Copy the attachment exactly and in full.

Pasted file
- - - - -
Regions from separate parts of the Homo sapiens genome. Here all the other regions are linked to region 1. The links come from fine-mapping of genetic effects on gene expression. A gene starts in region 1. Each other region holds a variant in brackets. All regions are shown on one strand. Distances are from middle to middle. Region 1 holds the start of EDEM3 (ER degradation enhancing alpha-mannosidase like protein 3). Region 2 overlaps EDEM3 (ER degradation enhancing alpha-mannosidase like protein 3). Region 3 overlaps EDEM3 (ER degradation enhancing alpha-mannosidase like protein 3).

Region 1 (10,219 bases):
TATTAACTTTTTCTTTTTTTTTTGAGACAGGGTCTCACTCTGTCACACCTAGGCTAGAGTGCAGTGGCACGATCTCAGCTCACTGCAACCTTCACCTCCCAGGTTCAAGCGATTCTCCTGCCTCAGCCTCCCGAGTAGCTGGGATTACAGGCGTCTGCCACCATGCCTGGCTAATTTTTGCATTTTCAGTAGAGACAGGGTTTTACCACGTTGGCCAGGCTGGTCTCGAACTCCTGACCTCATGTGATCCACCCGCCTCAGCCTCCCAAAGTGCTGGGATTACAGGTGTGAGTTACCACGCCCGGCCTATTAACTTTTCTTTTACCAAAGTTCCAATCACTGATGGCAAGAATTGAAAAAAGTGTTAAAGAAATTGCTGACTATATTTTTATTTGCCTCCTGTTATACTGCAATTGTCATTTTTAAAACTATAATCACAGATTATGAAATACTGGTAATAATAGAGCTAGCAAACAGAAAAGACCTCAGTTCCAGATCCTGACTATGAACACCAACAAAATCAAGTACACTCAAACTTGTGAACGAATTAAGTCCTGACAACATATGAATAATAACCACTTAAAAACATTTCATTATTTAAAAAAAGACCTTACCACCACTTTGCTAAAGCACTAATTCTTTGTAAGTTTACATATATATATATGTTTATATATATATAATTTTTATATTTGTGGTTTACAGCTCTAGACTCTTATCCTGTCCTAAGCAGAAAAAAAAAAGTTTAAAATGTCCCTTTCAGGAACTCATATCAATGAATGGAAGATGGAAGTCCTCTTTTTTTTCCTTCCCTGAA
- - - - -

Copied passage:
Regions from separate parts of the Homo sapiens genome. Here all the other regions are linked to region 1. The links come from fine-mapping of genetic effects on gene expression. A gene starts in region 1. Each other region holds a variant in brackets. All regions are shown on one strand. Distances are from middle to middle. Region 1 holds the start of EDEM3 (ER degradation enhancing alpha-mannosidase like protein 3). Region 2 overlaps EDEM3 (ER degradation enhancing alpha-mannosidase like protein 3). Region 3 overlaps EDEM3 (ER degradation enhancing alpha-mannosidase like protein 3).

Region 1 (10,219 bases):
TATTAACTTTTTCTTTTTTTTTTGAGACAGGGTCTCACTCTGTCACACCTAGGCTAGAGTGCAGTGGCACGATCTCAGCTCACTGCAACCTTCACCTCCCAGGTTCAAGCGATTCTCCTGCCTCAGCCTCCCGAGTAGCTGGGATTACAGGCGTCTGCCACCATGCCTGGCTAATTTTTGCATTTTCAGTAGAGACAGGGTTTTACCACGTTGGCCAGGCTGGTCTCGAACTCCTGACCTCATGTGATCCACCCGCCTCAGCCTCCCAAAGTGCTGGGATTACAGGTGTGAGTTACCACGCCCGGCCTATTAACTTTTCTTTTACCAAAGTTCCAATCACTGATGGCAAGAATTGAAAAAAGTGTTAAAGAAATTGCTGACTATATTTTTATTTGCCTCCTGTTATACTGCAATTGTCATTTTTAAAACTATAATCACAGATTATGAAATACTGGTAATAATAGAGCTAGCAAACAGAAAAGACCTCAGTTCCAGATCCTGACTATGAACACCAACAAAATCAAGTACACTCAAACTTGTGAACGAATTAAGTCCTGACAACATATGAATAATAACCACTTAAAAACATTTCATTATTTAAAAAAAGACCTTACCACCACTTTGCTAAAGCACTAATTCTTTGTAAGTTTACATATATATATATGTTTATATATATATAATTTTTATATTTGTGGTTTACAGCTCTAGACTCTTATCCTGTCCTAAGCAGAAAAAAAAAAGTTTAAAATGTCCCTTTCAGGAACTCATATCAATGAATGGAAGATGGAAGTCCTCTTTTTTTTCCTTCCCTGAA